Regis Philbin, American TV host died

Regis Philbin, American TV host dies of natural causes at age of 88, Hollywood reporter confirmed. 

American TV host Regis Philbin, who logged more hours in front of the camera than anyone else in the history of US television on shows like Who Wants to be a Millionaire, has died aged 88.

According to his familyPhilbin died of natural causes, , one month before his 89th birthday.

Guinness World Records listed Philbin as having put in about 17,000 hours on television

He was paid $28 million a year in 2000, the most ever for a game-show host.

“His family and friends are forever grateful for the time we got to spend with him for his warmth, his legendary sense of humour, and his singular ability to make every day into something worth talking about,” the statement said.

“We thank his fans and admirers for their incredible support over his 60-year career and ask for privacy as we mourn his loss.”

Philbin was known for his rough edges, funny anecdotes, self-deprecating humour and a Bronx accent that was once described as sounding “like a racetrack announcer with a head cold.”

 

American comedian and late-night host David Letterman, a long-time friend, called Philbin the funniest man on television.

Philbin, known to fans as “Reeg”, was a fixture on various local and national shows for half a century with co-hosts including Kathie Lee Gifford and Kelly Ripa.

He hosted Who Wants to be a Millionaire when it debuted in the US in 1999, as well as other game shows.

Guinness World Records listed him as having put in more time on camera than anyone else in the history of US television — about 17,000 hours.

Philbin was perhaps best known as the host of the nationally syndicated talk show, Live! with Regis and Kathie Lee. It started in 1988, and became Live! with Regis and Kelly in 2001, running until 2011.

Philbin first made a name for himself in the 1960s with his own show on local TV in San Diego and then as a sidekick to comedian Joey Bishop on another program.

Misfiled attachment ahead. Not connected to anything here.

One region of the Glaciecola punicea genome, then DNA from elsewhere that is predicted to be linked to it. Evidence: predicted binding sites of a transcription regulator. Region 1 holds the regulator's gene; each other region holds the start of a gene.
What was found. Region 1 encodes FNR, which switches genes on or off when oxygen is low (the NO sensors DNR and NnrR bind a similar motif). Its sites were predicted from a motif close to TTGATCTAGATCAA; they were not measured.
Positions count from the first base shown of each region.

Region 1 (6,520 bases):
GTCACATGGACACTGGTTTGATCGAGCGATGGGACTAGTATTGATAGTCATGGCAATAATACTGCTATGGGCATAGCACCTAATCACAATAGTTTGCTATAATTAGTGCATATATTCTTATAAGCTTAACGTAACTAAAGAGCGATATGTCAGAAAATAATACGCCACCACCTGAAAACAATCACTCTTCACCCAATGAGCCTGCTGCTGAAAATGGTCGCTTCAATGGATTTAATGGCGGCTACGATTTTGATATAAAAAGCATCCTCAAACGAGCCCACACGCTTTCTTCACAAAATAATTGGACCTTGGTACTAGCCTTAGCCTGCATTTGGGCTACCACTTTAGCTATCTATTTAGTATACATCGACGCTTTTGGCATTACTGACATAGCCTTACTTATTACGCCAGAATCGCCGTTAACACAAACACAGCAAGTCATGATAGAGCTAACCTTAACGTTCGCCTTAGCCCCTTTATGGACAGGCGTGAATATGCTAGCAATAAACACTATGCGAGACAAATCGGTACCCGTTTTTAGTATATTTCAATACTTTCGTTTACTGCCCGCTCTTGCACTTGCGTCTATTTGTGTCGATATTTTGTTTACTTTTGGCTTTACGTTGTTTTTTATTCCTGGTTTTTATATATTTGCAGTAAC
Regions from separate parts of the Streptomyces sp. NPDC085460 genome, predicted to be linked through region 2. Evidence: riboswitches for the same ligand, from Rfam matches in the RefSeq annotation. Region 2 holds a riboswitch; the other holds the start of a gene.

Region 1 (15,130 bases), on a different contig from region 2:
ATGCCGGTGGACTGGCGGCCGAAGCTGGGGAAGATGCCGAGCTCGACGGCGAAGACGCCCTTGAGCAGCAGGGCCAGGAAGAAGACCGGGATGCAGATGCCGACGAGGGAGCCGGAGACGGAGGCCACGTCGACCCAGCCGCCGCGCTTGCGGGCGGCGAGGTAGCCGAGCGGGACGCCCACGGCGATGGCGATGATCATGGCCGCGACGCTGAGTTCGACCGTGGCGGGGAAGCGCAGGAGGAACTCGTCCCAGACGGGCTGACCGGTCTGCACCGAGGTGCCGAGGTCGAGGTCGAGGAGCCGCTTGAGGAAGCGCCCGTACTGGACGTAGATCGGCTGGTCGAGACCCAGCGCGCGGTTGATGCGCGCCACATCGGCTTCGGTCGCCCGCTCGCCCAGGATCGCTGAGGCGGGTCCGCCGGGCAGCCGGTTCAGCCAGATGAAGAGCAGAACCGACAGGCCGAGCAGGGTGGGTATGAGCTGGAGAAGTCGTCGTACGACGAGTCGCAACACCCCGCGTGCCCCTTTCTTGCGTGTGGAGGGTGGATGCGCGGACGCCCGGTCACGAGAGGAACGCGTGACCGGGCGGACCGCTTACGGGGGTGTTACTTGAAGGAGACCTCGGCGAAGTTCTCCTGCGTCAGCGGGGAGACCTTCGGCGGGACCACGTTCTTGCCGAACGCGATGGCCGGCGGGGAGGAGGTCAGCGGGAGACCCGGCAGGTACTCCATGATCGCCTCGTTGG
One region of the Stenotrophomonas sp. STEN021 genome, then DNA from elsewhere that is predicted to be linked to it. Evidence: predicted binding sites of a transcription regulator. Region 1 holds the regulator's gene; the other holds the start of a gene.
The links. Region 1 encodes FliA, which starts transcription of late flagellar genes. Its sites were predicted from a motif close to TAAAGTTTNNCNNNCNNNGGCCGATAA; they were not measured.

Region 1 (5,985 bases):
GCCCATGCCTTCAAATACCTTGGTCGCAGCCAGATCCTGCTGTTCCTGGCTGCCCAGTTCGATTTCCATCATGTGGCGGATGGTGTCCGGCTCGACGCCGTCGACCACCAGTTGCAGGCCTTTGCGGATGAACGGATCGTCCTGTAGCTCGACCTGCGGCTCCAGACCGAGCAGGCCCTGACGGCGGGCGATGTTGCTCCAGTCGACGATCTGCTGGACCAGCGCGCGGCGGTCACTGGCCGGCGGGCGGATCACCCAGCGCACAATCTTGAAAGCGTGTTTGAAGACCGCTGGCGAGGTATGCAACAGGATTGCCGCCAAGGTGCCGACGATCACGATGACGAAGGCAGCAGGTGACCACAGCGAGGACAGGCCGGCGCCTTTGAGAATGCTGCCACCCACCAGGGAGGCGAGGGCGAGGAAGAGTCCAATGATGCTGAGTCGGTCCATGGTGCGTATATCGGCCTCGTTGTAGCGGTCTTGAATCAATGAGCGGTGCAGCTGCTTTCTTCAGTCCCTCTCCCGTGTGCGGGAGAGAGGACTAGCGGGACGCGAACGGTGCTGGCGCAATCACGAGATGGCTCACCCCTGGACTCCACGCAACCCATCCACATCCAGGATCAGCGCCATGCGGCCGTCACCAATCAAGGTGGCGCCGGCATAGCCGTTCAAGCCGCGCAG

His biggest success came in the various incarnations of his nationally syndicated morning talk show that began in 1983 when he created The Morning Show for WABC in his native New York City.

After two co-hosts came and went, singer Gifford joined him in a highly successful collaboration in 1985, and in 1988 the program gained national syndication.

Gifford was his co-host for 15 years before Philbin was partnered with former soap opera actress Ripa for 11 years. Ripa remained as host of the show after Philbin departed.

“I think he is the world’s greatest storyteller … that’s his gift,” Ripa said in 2011.

In 2001, he won a Daytime Emmy award as outstanding talk show host and claimed another Emmy for Who Wants to Be a Millionaire.

He also received a lifetime achievement Daytime Emmy award in 2008.

Philbin, who was born into an Irish-Catholic family in New York City, dealt with heart problems during his career and underwent triple-bypass surgery in 2007 at the age of 75.

Philbin married his second wife, Joy, in 1970 and remained married the rest of his life.

She sometimes co-hosted his national talk show with him when Gifford or Ripa were absent.

Regis Philbin art by TCArtist            Regis Philbin art by TCArtist

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